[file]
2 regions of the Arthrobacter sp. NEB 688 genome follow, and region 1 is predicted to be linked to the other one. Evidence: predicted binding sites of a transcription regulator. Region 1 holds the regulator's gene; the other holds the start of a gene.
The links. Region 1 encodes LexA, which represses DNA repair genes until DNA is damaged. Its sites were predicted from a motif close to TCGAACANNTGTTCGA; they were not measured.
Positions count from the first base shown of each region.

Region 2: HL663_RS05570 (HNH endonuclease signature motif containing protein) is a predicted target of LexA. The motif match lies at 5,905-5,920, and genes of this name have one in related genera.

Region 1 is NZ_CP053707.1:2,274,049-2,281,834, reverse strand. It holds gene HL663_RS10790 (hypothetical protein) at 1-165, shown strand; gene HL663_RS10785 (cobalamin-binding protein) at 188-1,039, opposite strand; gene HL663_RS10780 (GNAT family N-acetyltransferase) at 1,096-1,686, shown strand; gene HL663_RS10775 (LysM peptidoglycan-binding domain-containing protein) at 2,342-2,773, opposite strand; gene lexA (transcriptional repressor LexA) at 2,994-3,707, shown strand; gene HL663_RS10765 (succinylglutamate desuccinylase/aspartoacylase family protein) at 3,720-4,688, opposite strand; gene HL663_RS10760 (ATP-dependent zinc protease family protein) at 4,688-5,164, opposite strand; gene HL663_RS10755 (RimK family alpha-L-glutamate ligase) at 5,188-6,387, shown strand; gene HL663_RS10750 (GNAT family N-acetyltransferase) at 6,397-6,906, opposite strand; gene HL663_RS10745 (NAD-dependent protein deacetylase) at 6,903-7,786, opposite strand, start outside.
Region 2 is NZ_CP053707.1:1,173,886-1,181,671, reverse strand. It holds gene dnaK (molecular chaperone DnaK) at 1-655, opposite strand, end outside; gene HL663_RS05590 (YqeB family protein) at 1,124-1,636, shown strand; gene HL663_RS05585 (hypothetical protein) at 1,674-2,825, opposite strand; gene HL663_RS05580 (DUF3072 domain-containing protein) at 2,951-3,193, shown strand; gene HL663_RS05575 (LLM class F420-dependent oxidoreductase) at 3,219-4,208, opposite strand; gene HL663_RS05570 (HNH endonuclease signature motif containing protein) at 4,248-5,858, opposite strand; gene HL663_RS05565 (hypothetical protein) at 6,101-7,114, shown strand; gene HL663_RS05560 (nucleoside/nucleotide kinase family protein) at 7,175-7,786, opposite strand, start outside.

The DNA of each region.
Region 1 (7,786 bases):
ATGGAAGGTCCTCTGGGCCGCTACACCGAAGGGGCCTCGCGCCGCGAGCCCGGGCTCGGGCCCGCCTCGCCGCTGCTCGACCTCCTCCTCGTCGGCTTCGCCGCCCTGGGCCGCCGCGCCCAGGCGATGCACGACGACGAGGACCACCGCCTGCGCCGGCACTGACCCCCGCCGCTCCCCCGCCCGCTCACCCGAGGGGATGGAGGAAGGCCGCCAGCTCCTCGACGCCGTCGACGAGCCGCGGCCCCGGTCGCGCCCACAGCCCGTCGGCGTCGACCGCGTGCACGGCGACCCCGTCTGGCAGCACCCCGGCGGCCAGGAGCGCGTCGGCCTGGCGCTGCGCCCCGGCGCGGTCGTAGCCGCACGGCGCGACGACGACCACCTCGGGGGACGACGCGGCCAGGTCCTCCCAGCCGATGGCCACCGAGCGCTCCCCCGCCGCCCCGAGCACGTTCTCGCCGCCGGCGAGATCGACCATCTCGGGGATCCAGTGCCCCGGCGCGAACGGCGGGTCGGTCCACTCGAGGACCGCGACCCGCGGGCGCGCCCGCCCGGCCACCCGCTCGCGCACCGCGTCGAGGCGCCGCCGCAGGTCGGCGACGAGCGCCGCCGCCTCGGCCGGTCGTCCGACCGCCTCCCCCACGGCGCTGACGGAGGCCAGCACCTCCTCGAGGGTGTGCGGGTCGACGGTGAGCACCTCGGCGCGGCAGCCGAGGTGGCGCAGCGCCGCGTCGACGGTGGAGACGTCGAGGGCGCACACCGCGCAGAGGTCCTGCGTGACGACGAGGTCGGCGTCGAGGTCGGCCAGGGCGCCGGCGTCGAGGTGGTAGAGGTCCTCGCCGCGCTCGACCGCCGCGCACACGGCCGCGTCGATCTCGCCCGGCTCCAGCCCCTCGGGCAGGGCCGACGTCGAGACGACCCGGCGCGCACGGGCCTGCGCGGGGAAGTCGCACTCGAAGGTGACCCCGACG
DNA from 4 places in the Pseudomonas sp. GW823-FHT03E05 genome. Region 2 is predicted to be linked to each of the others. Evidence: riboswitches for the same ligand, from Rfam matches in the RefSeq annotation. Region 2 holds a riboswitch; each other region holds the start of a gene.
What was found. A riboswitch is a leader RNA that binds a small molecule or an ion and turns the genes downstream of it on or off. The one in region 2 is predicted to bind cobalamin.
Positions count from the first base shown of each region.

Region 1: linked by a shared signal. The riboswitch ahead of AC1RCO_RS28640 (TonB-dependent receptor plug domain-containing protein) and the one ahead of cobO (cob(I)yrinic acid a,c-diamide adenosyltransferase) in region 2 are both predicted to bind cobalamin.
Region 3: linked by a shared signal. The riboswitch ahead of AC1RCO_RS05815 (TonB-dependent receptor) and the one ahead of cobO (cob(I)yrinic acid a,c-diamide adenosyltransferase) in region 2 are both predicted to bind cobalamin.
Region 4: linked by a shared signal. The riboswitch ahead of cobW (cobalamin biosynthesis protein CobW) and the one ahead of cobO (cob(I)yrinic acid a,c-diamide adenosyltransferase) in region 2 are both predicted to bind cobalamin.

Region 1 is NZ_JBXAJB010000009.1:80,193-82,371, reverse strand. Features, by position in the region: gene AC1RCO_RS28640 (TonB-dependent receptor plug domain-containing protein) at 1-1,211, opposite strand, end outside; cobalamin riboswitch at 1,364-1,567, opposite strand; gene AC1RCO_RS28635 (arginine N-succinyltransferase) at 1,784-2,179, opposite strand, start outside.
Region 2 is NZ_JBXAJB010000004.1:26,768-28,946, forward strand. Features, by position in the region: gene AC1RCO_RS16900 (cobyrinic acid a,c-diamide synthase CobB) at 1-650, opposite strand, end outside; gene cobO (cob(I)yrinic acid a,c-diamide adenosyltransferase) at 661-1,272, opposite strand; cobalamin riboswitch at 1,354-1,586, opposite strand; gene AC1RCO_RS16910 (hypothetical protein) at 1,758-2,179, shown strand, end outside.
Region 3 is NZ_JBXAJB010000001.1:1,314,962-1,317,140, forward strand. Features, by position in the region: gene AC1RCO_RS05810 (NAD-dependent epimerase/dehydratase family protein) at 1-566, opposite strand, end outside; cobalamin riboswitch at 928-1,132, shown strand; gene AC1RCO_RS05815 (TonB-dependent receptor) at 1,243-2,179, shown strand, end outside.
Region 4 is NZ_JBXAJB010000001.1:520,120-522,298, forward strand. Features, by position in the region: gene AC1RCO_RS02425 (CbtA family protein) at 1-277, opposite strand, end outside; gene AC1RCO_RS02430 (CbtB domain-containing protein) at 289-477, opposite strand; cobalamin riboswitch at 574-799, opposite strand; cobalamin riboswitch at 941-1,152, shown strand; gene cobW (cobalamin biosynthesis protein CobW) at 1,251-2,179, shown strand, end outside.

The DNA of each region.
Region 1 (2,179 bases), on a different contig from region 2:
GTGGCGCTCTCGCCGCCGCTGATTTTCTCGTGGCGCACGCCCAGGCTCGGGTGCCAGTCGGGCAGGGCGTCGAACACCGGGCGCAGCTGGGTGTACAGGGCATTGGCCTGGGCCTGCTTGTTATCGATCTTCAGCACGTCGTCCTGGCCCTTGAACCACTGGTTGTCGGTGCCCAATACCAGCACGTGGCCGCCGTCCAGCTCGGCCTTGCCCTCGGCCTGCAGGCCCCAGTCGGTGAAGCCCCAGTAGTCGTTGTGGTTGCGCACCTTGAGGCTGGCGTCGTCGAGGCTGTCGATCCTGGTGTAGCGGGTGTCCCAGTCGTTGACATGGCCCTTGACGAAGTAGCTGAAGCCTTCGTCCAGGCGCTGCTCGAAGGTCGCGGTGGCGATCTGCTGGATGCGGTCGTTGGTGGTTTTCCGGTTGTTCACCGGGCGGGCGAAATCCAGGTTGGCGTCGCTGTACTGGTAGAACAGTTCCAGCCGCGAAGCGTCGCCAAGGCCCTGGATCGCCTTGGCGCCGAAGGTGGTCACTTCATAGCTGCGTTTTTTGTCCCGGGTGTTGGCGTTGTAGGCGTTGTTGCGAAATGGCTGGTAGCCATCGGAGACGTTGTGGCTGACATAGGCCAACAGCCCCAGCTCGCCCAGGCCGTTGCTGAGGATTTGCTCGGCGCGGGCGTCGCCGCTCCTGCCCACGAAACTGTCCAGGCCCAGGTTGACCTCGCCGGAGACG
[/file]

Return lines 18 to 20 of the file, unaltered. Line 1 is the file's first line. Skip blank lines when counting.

Region 3 is NZ_JBXAJB010000001.1:1,314,962-1,317,140, forward strand. Features, by position in the region: gene AC1RCO_RS05810 (NAD-dependent epimerase/dehydratase family protein) at 1-566, opposite strand, end outside; cobalamin riboswitch at 928-1,132, shown strand; gene AC1RCO_RS05815 (TonB-dependent receptor) at 1,243-2,179, shown strand, end outside.
Region 4 is NZ_JBXAJB010000001.1:520,120-522,298, forward strand. Features, by position in the region: gene AC1RCO_RS02425 (CbtA family protein) at 1-277, opposite strand, end outside; gene AC1RCO_RS02430 (CbtB domain-containing protein) at 289-477, opposite strand; cobalamin riboswitch at 574-799, opposite strand; cobalamin riboswitch at 941-1,152, shown strand; gene cobW (cobalamin biosynthesis protein CobW) at 1,251-2,179, shown strand, end outside.

The DNA of each region.